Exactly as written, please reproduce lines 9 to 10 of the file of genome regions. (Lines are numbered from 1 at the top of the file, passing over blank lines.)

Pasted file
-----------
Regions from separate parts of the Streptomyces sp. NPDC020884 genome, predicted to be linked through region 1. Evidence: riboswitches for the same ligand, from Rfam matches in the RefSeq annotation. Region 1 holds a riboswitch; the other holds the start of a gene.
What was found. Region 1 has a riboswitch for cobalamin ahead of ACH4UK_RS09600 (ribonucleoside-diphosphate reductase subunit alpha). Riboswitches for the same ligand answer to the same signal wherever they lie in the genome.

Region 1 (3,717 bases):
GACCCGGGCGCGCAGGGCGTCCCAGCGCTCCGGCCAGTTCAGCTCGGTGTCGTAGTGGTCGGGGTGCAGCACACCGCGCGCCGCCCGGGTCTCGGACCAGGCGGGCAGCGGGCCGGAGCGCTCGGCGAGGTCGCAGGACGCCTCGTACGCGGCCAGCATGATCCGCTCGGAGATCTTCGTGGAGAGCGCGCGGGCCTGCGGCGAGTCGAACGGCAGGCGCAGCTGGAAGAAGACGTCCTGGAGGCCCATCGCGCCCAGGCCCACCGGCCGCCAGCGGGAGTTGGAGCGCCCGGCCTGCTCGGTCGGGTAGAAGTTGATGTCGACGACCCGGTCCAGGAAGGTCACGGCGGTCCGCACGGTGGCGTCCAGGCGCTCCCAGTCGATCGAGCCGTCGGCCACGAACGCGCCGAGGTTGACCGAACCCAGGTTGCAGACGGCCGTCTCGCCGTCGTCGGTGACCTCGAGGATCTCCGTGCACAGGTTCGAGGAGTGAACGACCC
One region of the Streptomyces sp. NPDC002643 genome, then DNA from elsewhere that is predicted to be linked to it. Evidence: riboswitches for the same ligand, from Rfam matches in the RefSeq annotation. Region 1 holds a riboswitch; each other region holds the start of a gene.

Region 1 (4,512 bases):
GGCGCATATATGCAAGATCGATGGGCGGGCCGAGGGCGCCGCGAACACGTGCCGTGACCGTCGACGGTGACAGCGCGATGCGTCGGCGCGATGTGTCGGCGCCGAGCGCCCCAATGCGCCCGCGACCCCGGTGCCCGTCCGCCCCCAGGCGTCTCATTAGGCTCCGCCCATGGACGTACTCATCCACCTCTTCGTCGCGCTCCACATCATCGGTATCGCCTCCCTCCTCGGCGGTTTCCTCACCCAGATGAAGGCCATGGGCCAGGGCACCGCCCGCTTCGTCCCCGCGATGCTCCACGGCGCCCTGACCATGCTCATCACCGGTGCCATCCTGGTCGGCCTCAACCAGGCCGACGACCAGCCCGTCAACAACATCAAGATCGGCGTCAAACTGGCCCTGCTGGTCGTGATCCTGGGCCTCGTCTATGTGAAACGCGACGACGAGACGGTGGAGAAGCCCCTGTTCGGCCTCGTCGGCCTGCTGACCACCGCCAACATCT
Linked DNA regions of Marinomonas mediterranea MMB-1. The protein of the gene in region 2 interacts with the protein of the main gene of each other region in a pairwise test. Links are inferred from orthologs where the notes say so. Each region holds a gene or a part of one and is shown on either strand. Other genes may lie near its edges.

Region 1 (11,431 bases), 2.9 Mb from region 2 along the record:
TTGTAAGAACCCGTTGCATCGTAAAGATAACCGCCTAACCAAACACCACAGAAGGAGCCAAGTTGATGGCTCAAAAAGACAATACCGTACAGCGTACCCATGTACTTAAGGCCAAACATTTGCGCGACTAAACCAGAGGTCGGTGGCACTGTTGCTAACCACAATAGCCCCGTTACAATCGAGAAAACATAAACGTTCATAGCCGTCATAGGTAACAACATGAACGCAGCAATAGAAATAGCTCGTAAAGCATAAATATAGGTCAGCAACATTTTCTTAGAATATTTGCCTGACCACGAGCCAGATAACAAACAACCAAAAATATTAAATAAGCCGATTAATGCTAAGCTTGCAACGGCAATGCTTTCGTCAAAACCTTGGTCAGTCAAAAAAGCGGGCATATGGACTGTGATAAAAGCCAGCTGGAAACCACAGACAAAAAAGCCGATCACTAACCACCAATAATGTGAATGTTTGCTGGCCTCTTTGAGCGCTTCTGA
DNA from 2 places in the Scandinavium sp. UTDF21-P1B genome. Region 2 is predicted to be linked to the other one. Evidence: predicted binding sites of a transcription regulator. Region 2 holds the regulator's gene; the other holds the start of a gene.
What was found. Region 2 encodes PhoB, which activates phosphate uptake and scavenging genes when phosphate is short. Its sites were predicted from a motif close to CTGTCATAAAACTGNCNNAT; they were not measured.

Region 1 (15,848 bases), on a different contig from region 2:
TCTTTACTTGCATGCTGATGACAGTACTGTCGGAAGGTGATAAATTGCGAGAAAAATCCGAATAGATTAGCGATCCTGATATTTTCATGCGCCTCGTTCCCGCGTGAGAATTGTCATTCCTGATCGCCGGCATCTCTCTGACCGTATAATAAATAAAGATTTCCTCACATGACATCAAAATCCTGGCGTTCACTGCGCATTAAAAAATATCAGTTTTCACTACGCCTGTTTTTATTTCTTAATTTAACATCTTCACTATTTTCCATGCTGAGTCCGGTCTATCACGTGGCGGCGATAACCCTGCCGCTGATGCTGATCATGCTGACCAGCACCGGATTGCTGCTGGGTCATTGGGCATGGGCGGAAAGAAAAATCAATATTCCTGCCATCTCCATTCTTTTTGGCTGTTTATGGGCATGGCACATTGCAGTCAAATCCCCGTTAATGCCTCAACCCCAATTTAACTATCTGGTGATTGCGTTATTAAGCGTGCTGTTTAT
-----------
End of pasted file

Region 1 (11,431 bases), 2.9 Mb from region 2 along the record:
TTGTAAGAACCCGTTGCATCGTAAAGATAACCGCCTAACCAAACACCACAGAAGGAGCCAAGTTGATGGCTCAAAAAGACAATACCGTACAGCGTACCCATGTACTTAAGGCCAAACATTTGCGCGACTAAACCAGAGGTCGGTGGCACTGTTGCTAACCACAATAGCCCCGTTACAATCGAGAAAACATAAACGTTCATAGCCGTCATAGGTAACAACATGAACGCAGCAATAGAAATAGCTCGTAAAGCATAAATATAGGTCAGCAACATTTTCTTAGAATATTTGCCTGACCACGAGCCAGATAACAAACAACCAAAAATATTAAATAAGCCGATTAATGCTAAGCTTGCAACGGCAATGCTTTCGTCAAAACCTTGGTCAGTCAAAAAAGCGGGCATATGGACTGTGATAAAAGCCAGCTGGAAACCACAGACAAAAAAGCCGATCACTAACCACCAATAATGTGAATGTTTGCTGGCCTCTTTGAGCGCTTCTGA